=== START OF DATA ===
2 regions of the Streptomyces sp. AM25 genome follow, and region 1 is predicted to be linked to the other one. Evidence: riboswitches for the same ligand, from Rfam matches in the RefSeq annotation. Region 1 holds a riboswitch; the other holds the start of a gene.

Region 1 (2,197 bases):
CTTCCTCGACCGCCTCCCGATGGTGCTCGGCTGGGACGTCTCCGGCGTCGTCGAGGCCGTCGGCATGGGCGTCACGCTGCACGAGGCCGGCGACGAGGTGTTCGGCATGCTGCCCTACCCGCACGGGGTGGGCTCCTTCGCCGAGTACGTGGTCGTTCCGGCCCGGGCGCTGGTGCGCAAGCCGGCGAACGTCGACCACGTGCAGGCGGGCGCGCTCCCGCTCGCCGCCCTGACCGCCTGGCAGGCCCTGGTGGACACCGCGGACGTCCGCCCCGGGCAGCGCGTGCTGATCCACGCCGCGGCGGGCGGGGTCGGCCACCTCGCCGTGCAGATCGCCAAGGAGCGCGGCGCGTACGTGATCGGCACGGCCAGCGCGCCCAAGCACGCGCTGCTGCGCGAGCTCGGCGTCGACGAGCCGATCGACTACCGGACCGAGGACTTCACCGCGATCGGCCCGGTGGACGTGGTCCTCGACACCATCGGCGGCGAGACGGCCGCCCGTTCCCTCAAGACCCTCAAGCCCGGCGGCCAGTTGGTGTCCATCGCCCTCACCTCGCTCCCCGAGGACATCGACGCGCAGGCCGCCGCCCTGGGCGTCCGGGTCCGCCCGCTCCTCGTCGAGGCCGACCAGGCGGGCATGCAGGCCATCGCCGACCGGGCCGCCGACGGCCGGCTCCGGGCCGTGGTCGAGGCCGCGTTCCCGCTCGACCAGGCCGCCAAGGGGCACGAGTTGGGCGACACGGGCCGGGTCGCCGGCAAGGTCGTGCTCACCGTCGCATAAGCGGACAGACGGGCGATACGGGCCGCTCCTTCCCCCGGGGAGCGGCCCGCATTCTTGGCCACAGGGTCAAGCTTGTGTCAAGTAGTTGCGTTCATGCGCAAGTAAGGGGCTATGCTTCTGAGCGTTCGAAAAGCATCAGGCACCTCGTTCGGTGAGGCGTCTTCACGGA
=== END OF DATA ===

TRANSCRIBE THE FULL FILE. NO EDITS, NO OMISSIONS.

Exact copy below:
2 regions of the Streptomyces sp. AM25 genome follow, and region 1 is predicted to be linked to the other one. Evidence: riboswitches for the same ligand, from Rfam matches in the RefSeq annotation. Region 1 holds a riboswitch; the other holds the start of a gene.

Region 1 (2,197 bases):
CTTCCTCGACCGCCTCCCGATGGTGCTCGGCTGGGACGTCTCCGGCGTCGTCGAGGCCGTCGGCATGGGCGTCACGCTGCACGAGGCCGGCGACGAGGTGTTCGGCATGCTGCCCTACCCGCACGGGGTGGGCTCCTTCGCCGAGTACGTGGTCGTTCCGGCCCGGGCGCTGGTGCGCAAGCCGGCGAACGTCGACCACGTGCAGGCGGGCGCGCTCCCGCTCGCCGCCCTGACCGCCTGGCAGGCCCTGGTGGACACCGCGGACGTCCGCCCCGGGCAGCGCGTGCTGATCCACGCCGCGGCGGGCGGGGTCGGCCACCTCGCCGTGCAGATCGCCAAGGAGCGCGGCGCGTACGTGATCGGCACGGCCAGCGCGCCCAAGCACGCGCTGCTGCGCGAGCTCGGCGTCGACGAGCCGATCGACTACCGGACCGAGGACTTCACCGCGATCGGCCCGGTGGACGTGGTCCTCGACACCATCGGCGGCGAGACGGCCGCCCGTTCCCTCAAGACCCTCAAGCCCGGCGGCCAGTTGGTGTCCATCGCCCTCACCTCGCTCCCCGAGGACATCGACGCGCAGGCCGCCGCCCTGGGCGTCCGGGTCCGCCCGCTCCTCGTCGAGGCCGACCAGGCGGGCATGCAGGCCATCGCCGACCGGGCCGCCGACGGCCGGCTCCGGGCCGTGGTCGAGGCCGCGTTCCCGCTCGACCAGGCCGCCAAGGGGCACGAGTTGGGCGACACGGGCCGGGTCGCCGGCAAGGTCGTGCTCACCGTCGCATAAGCGGACAGACGGGCGATACGGGCCGCTCCTTCCCCCGGGGAGCGGCCCGCATTCTTGGCCACAGGGTCAAGCTTGTGTCAAGTAGTTGCGTTCATGCGCAAGTAAGGGGCTATGCTTCTGAGCGTTCGAAAAGCATCAGGCACCTCGTTCGGTGAGGCGTCTTCACGGA